The first evening of our 2nd week in Sorrento, we walked to the Museo Correale of Terranova to see a performance of Italian opera and Neopolitan songs. This venue was a palace full of decorative arts and art collections. The performance was in a room that seated about 100 people. Most of the audience were English. The 2 vocalists and 3 instrumentalists were phenomenal! A huge sound in a room much smaller than an opera house!
Beautiful views before the concert near the museum.
The next day we visited the San Francesco Church and Cloisters and saw a photography exhibit of local historical mid century memories. And there were stunning views!
Here is a photo of a scene we’ve seen in Sorrento. Young love!
San Francesco Church and Cloisters
Yes that is Mt Vesuvius!
Our host, Gino Coppola and his extended family invited us to lunch and a cooking lesson in their home.
Gino and his niece
One day we drove on our own to the Masa Lubrense region, took a walk to a small monastery up in the hills, and stopped for lunch at a tiny family cafe.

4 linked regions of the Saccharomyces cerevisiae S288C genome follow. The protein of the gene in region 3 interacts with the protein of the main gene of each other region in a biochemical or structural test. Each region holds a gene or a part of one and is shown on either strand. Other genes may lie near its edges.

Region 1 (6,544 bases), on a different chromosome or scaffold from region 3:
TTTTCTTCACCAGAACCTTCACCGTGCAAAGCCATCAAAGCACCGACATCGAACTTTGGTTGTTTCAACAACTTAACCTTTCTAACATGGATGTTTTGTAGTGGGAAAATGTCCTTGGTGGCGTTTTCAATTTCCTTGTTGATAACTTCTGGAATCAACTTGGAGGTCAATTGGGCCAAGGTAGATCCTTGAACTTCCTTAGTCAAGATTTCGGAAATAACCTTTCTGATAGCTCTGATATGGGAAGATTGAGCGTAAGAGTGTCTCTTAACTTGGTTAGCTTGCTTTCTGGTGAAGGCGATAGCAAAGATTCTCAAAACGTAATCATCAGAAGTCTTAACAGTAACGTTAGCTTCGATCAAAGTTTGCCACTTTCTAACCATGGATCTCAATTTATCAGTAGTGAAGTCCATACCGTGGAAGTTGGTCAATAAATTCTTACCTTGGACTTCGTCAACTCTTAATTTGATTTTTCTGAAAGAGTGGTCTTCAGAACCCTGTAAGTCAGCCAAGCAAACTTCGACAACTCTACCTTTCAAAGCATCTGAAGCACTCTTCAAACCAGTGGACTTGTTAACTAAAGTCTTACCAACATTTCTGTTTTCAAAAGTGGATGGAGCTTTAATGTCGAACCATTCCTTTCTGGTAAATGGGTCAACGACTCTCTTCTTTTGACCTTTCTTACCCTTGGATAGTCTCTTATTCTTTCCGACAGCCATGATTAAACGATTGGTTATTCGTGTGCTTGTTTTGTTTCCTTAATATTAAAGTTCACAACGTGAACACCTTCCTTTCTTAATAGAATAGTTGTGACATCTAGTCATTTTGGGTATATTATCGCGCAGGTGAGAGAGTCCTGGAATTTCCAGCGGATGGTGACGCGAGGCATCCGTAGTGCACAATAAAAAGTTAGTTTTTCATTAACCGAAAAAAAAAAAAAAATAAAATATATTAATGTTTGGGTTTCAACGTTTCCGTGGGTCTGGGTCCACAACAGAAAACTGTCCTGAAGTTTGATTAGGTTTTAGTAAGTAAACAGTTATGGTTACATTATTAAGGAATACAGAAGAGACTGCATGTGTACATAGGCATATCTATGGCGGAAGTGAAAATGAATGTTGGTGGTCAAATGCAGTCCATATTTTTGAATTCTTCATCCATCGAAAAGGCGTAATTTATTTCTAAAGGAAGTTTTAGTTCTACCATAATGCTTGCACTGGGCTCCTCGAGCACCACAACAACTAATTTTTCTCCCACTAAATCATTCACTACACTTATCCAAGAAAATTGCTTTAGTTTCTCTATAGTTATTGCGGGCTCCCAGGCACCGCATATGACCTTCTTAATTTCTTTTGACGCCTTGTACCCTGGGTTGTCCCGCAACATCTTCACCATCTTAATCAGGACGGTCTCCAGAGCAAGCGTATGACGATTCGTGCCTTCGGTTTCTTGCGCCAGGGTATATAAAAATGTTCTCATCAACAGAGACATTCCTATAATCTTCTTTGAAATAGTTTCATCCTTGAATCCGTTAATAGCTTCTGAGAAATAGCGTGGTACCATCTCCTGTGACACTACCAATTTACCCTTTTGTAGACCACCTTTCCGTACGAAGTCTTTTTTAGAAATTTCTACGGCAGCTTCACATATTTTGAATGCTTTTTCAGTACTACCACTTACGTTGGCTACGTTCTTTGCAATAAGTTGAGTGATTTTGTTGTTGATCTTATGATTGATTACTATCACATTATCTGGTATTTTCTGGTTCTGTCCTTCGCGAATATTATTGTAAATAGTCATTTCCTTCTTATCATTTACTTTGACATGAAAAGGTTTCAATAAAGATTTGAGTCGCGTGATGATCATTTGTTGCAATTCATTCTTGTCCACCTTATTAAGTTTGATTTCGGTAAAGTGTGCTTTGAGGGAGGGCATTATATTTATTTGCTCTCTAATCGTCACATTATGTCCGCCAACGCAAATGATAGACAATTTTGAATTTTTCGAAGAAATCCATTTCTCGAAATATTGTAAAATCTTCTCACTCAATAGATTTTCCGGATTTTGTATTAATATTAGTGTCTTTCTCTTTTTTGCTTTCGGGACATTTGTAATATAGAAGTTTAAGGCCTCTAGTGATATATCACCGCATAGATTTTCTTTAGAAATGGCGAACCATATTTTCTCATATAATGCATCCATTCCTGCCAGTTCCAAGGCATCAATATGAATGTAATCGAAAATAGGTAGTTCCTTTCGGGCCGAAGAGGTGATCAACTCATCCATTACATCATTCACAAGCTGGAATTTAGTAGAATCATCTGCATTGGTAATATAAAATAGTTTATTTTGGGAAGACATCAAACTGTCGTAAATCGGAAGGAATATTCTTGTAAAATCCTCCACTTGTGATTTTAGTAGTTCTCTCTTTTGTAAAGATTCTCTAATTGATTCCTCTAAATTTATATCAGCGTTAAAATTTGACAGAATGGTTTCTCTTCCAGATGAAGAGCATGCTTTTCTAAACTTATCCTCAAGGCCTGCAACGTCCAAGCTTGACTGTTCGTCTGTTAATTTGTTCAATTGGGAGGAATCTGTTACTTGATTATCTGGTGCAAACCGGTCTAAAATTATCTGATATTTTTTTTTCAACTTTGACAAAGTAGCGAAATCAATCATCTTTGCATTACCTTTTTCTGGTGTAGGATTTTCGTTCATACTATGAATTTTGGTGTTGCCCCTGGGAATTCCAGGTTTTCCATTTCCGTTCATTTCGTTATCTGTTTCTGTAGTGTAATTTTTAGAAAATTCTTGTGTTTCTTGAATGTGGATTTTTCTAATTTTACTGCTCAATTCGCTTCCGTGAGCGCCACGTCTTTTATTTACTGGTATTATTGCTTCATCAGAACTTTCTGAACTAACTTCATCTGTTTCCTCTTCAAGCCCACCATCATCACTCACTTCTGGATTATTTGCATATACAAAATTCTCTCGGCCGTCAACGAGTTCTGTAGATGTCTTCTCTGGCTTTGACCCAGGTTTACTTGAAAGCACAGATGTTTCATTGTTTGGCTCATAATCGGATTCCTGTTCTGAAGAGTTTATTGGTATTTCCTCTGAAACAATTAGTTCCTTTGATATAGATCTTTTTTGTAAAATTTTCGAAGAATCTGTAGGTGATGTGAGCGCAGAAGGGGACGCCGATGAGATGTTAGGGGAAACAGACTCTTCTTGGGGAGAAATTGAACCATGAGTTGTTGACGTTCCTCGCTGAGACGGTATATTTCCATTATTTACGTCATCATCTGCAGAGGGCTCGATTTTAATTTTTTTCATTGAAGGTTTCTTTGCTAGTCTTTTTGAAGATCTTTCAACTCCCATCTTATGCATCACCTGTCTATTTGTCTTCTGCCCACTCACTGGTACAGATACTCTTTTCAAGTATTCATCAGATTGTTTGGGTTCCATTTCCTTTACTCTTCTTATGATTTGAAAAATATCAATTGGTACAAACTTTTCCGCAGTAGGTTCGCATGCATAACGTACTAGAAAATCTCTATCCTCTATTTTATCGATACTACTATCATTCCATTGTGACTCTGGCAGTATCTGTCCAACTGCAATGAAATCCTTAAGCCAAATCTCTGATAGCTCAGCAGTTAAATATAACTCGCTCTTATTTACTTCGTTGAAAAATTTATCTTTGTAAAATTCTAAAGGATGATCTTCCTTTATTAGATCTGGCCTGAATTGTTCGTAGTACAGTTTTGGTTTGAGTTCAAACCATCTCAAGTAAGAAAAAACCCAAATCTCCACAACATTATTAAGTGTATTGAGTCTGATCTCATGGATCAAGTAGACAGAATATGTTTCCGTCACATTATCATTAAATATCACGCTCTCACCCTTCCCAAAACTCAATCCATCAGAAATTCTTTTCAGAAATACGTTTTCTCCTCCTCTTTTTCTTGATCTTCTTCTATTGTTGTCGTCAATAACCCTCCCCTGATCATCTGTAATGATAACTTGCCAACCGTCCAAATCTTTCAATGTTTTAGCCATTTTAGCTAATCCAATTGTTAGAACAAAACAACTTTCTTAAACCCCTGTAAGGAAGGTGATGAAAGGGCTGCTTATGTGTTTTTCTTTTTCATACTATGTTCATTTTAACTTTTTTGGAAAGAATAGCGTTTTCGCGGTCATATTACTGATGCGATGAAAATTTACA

But first we returned to a tiny town, Marina Cantone, which we explored with Sorrento friends 25 years ago
On to the tiny monastery up in the hills.
Sfogliatella is a ruffle of layers filled with ricotta that’s sometimes lemon flavored. Sfogliatella means small thin leaves/layers as the pastry resembles stacked leaves.
Gino’s sister gave us lessons in making limoncello. This was one of the highlights of the trip!
The lessons in making limoncello were a 3 stage process.
2 liters 96% alcohol (This is grain alcohol in the USA, which you can’t buy it in Michigan, but you can in Illinois, Indiana and Wisconsin. Vodka is not a good substitute)
2 1/2 liters water
1 kg sugar (2.2 pounds) You can add an extra 1/4 pound if you like it sweeter
First pick the lemons when they still have a little green on the ends.
Then peel carefully only the yellow skin, not the white, and place in a large glass container.
Above is some mandarincello which was delish! They also use oranges and make various blends.
Pour the 96% alcohol over the lemon and let sit a few days
Mix a syrup of sugar and water and heat until dissolved. Cool overnight. Pour into the lemon alcohol mix. Let sit a few days.
The lemon will become like leather.
Mix the limoncello with a wooden spoon. Line a funnel with rolled cotton. Collect your containers
With a ladle, pour the limoncello through the cotton and funnel into the glass bottle.
The completed limoncello ready to distribute!
Gino’s sister and her husband
We work well together!
Thank you Coppola Family!